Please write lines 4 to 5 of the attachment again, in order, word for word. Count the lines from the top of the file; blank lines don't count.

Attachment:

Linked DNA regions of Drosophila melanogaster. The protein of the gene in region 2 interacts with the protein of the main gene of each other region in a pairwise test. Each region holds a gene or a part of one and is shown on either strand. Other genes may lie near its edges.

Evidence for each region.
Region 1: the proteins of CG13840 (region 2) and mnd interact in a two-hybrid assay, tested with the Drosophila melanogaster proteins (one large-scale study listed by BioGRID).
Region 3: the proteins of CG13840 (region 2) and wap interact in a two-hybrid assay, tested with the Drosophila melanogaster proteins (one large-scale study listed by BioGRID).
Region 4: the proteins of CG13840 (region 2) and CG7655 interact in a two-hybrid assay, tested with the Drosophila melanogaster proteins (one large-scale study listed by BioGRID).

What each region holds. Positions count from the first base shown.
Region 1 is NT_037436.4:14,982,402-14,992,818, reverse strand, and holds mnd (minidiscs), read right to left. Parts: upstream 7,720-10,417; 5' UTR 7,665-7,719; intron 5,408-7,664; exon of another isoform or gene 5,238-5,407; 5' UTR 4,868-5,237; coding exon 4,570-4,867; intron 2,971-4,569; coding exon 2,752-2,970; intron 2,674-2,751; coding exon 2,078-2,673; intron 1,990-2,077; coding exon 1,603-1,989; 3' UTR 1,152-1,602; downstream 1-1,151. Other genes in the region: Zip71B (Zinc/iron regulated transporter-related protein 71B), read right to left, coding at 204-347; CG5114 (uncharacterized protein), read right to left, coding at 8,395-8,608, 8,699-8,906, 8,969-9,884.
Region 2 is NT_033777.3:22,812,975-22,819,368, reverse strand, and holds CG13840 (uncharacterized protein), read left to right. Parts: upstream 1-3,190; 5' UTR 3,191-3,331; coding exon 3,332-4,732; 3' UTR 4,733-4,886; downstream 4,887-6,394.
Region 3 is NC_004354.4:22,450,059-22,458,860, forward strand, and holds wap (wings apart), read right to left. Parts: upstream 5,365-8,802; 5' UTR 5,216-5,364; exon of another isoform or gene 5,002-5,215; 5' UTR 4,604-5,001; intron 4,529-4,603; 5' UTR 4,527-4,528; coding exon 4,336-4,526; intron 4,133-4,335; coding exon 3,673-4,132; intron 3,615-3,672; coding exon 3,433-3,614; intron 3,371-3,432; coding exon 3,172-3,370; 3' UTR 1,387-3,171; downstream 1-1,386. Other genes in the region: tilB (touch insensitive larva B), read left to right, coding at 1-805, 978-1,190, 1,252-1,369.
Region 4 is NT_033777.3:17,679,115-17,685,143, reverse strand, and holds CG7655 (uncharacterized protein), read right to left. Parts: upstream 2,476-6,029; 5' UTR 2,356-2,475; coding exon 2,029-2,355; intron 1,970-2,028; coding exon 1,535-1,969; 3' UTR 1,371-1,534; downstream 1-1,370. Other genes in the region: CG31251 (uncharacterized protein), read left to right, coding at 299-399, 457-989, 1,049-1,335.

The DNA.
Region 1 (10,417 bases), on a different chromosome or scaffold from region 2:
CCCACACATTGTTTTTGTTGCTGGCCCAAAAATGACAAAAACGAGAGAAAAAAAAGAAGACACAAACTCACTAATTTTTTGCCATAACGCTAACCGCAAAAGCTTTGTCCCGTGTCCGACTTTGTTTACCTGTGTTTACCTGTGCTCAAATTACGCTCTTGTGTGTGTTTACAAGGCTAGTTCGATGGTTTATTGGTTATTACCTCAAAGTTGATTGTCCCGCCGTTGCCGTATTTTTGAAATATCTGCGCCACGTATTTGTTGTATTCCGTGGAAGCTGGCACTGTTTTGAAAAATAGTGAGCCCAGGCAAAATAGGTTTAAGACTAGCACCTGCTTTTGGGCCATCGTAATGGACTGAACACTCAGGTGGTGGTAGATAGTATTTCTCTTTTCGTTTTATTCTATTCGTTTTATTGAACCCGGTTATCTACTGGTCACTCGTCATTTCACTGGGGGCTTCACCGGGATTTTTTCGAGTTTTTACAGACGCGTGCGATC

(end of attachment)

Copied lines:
Region 3: the proteins of CG13840 (region 2) and wap interact in a two-hybrid assay, tested with the Drosophila melanogaster proteins (one large-scale study listed by BioGRID).
Region 4: the proteins of CG13840 (region 2) and CG7655 interact in a two-hybrid assay, tested with the Drosophila melanogaster proteins (one large-scale study listed by BioGRID).